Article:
This is not to say there was no secrecy. However, it was Philomena, not the nuns, who were tight lipped: she swore herself to secrecy, never telling her children what happened when she was a teenager. Alcohol changed that.

He then tries to blame it all on atheism:

[Martin] Sixsmith does not say whether Philomena was also bombed when they met,  though he said it was at a New Year’s party that same year. Lucky for her, she found an atheist willing to buy her tale.

Donohue goes on to raise other issues – many of them (such as disputing how the young women were treated in the laundries) – are easily refuted including by the Irish government. But he avoids the film’s main criticism: the convent’s false pleas of ignorance in response to a dying son and a searching mother looking for each other. Bill’s angry bluster over how both the hierarchy and the Church as an institution are portrayed almost seem to be an intended distraction from the film’s central question: what justifies separating a mother and child from each other? That is a question Donohue will not even attempt to answer.

Philomena and Sixsmith confront Sister Hildegarde near the end of the film (A juncture where the film takes license order to inject Philomena’s final judgment of her actions; the actual nun in question passed away in 1995). She is unrepentant for having given away Philomena’s son fifty years before — arguing that Philomena and the other mothers’ penance for their sins was the loss of their children. When Philomena nevertheless forgives the bitter old nun — an incredulous Sixsmith protests.  “But I don’t wanna hate people,” Philomena explains. “I don’t wanna be like you. Look at you.”  And when he responds by saying that he’s angry, she mutters. “Must be exhausting.”

Catholic means “universal” or “all encompassing.” But the priorities and interests of Donohue’s “Catholic League” are far from universal. As I’ve written time and time again, Donohue and friends seek to advance a specific cultural and political agenda. Culturally, he speaks for the highly conservative portion of the hierarchy that has no use for flexibility, transparency and accountability. The body of the Catholic Church is not just the hierarchy or a certain group of nuns; it is the entire church mostly made up of people such as Philomena Lee.

Politically, Donohue is a “top-down” person. He has deep ties to movement conservatism – including being an adjunct scholar with the Heritage Foundation. The Catholic League’s Board of Advisers reads as a neoconservative Who’s Who list). More often than not, Donohue’s Catholicism dovetails nicely with secular political considerations of the Right (this was recently on full display when Donohue recently described Pope Francis’s economics as a form of Marxism).

Bill Donohue will angrily scowl, brow-beat and even resort to hateful language in pursuit of his goals. His method is on vivid display in his war on Philomena.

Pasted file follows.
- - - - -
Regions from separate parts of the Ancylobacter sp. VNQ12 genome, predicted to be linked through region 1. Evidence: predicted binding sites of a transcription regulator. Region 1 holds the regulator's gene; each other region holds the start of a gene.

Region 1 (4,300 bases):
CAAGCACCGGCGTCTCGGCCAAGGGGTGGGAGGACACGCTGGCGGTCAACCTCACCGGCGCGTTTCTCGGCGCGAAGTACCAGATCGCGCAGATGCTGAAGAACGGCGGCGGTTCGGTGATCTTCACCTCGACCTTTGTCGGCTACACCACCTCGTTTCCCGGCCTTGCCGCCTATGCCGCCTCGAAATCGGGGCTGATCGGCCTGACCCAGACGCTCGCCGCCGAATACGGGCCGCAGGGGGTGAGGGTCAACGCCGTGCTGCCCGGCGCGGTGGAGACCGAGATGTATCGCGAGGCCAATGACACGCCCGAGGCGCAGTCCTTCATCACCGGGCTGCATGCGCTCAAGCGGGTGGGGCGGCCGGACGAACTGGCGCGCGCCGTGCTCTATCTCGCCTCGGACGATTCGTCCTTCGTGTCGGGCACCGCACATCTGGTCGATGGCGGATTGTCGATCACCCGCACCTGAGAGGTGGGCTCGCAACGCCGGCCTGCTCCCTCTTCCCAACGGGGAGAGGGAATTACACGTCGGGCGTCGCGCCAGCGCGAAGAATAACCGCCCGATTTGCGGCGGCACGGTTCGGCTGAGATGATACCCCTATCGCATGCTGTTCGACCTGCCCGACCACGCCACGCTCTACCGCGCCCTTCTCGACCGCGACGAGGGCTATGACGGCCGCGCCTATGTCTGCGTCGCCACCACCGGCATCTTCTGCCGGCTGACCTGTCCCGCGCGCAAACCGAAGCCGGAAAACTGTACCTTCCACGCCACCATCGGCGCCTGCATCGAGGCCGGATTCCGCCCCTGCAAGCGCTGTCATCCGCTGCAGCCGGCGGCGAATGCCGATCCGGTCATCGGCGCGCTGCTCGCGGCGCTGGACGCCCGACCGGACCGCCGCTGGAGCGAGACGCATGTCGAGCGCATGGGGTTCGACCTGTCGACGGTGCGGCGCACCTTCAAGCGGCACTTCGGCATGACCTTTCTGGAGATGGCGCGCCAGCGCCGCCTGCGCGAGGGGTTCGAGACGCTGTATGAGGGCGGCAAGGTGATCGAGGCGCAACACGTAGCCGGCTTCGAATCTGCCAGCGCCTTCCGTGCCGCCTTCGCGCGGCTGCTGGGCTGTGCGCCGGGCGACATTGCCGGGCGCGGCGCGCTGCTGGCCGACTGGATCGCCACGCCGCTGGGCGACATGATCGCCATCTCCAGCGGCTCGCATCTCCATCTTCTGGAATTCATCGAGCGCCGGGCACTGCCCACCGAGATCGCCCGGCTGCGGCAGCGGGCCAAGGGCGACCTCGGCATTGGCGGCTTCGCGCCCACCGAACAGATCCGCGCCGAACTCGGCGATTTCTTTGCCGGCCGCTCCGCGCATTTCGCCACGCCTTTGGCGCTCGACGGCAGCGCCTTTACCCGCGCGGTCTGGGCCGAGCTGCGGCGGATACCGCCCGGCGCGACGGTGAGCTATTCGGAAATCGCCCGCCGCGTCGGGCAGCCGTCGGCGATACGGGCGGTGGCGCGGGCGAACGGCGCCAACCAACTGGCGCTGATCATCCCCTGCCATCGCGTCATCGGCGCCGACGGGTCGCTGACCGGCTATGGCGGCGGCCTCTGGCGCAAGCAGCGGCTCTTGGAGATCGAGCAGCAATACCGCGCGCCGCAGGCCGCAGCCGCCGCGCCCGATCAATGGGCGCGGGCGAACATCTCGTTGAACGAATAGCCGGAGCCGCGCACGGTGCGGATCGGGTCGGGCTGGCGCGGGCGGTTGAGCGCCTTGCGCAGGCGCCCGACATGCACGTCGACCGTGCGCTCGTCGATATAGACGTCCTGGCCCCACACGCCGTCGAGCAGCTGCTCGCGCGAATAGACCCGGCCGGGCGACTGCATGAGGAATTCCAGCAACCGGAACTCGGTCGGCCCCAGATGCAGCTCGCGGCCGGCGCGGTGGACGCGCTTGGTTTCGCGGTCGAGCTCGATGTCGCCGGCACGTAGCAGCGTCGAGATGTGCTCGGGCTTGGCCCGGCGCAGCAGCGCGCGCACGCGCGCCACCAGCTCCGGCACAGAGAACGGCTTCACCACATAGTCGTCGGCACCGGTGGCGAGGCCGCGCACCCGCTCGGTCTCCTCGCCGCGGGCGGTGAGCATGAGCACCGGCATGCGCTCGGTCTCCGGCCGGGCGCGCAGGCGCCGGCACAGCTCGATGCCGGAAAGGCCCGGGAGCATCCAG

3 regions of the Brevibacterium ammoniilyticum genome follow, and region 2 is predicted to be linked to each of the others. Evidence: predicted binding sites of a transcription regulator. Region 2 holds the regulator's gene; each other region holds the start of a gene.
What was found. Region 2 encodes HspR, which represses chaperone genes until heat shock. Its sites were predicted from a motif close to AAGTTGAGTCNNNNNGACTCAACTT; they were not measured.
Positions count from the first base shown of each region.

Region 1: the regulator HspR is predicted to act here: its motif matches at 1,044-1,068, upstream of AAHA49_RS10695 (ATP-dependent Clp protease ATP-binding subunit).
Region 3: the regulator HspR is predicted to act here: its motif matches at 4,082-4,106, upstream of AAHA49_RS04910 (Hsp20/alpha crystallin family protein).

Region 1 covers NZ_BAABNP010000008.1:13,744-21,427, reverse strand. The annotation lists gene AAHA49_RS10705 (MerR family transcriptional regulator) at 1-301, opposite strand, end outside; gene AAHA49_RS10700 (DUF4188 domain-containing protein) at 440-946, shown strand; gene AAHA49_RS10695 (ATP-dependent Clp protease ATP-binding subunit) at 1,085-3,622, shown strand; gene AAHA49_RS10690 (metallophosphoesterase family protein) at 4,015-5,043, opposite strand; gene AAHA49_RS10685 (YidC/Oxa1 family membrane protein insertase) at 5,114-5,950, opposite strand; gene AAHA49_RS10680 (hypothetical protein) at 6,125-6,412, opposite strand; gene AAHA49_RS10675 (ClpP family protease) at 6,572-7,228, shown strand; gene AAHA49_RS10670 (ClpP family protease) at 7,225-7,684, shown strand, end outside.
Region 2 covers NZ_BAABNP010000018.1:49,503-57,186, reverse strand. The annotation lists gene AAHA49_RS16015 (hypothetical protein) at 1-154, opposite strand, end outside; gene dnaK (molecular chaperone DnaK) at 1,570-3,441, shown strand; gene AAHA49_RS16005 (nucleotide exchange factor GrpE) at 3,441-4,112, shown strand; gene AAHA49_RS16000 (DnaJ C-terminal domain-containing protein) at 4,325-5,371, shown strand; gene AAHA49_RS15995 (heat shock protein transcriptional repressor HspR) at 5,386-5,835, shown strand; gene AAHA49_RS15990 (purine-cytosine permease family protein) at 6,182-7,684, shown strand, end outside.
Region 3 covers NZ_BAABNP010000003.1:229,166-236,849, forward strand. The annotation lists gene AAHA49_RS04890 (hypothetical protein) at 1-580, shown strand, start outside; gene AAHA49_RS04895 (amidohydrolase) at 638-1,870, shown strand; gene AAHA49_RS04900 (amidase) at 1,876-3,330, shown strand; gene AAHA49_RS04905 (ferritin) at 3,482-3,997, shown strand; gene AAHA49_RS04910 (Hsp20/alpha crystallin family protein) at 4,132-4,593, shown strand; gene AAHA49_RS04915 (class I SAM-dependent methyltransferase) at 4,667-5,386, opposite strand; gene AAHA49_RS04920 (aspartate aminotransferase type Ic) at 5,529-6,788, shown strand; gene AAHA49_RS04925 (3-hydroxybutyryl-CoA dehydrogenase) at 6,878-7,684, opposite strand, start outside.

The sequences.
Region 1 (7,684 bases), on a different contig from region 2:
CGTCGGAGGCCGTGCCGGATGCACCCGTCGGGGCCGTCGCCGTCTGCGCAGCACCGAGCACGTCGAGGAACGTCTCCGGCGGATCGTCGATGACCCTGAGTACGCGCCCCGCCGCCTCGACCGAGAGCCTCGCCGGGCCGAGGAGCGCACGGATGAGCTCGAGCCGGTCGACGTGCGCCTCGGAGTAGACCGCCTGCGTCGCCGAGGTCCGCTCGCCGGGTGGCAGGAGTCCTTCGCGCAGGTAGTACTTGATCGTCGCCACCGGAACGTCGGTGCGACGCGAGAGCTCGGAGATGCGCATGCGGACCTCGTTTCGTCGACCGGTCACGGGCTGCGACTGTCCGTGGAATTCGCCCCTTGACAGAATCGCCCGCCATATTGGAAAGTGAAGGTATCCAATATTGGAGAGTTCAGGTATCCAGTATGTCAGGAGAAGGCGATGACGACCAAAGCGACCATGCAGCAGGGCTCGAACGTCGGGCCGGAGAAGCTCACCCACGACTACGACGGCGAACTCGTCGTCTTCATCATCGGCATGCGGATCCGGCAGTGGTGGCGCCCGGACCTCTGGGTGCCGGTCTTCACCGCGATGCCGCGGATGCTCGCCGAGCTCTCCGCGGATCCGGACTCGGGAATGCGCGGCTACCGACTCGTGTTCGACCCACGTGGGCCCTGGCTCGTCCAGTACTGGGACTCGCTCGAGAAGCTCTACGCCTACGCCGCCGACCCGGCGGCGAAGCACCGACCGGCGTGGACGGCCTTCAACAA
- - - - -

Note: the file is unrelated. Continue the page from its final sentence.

It must be exhausting to be Bill Donohue.

The Continuing Spectacle of Bishop Robert Finn

Originally posted at Talk to Action.

Bishop Robert Finn of the Diocese of Kansas City-St. Joseph, Missouri has so far survived calls for his resignation or removal by Pope Francis. Finn is a convict who not only failed to report suspected child abuse by a parish priest under his charge: He has become the symbol of ongoing institutional intransigence in addressing the problem of child sex abuse in the Church.

Many Catholics in Finn’s diocese — including priests and nuns — have had more than enough of him. As the National Catholic Reporter recently reported they have formally appealed to the Vatican “to conduct a canonical review of Bishop Robert Finn say the church’s lack of response to his misdemeanor conviction has caused further spiritual harm to the diocese.”

One would think that Pope Francis would be inclined to act decisively. Prior to his election as Pope he had recognized the practice of placing the image of the Church before the well being of children had contributed to the problem. He declared: “I do not believe in taking positions that uphold a certain corporative spirit in order to avoid damaging the image of the institution.”

It has been that “certain corporative spirit” that has caused pain to many inside and outside of the Church. Indeed, the Church isolates itself and undermines its credibility by seeking to hold itself above and beyond the law.

The success of the Church generally, and this papacy in particular, may depend on how it finally addresses the sex abuse scandals. For example, Francis is going to need all the credibility he can muster in order to really be heard when he calls for reform of the shortcomings and abuses of laissez-faire capitalism.

If anyone has enjoyed the protection of corporative spirit, it has been Bishop Finn. A member of Opus Dei, he is well connected to the neoconservative Catholic Right. Indeed, Bill Donohue’s Catholic League (apparently with Cardinal Timothy Dolan’s blessing) has been running interference for the beleaguered bishop to keep him in power.

It is worth recalling that the beneficiary of the cover-up was Fr. Shawn Ratigan who was prosecuted for his crimes. He has since pleaded guilty in Federal Court to four counts of producing child pornography and one count of attempted production of child pornography.

As I reported here and here, Bishop Finn had constructive knowledge of Ratigan’s improper touching of young girls and possession of child pornography. I wrote here that Bishop Finn must go.

The Kansas City Catholics written about by National Catholic Reporter clearly agree.

“Civil law has done what civil law can do. The church has done nothing in terms of calling Bishop Finn to accountability. He continues as bishop as if nothing really ever happened,” said Mercy Sr. Jeanne Christensen, a former victims’ advocate for the diocese co-heading the appeal. She spoke at a press conference Monday outside the diocesan offices.

The article continued:

“This lack of action by the Catholic Church to do justice and to repair scandal contributes to the ongoing scandal among the faithful that is a result of the Catholic clergy sexual abuse crisis,” wrote Fr. James Connell in the formal appeal.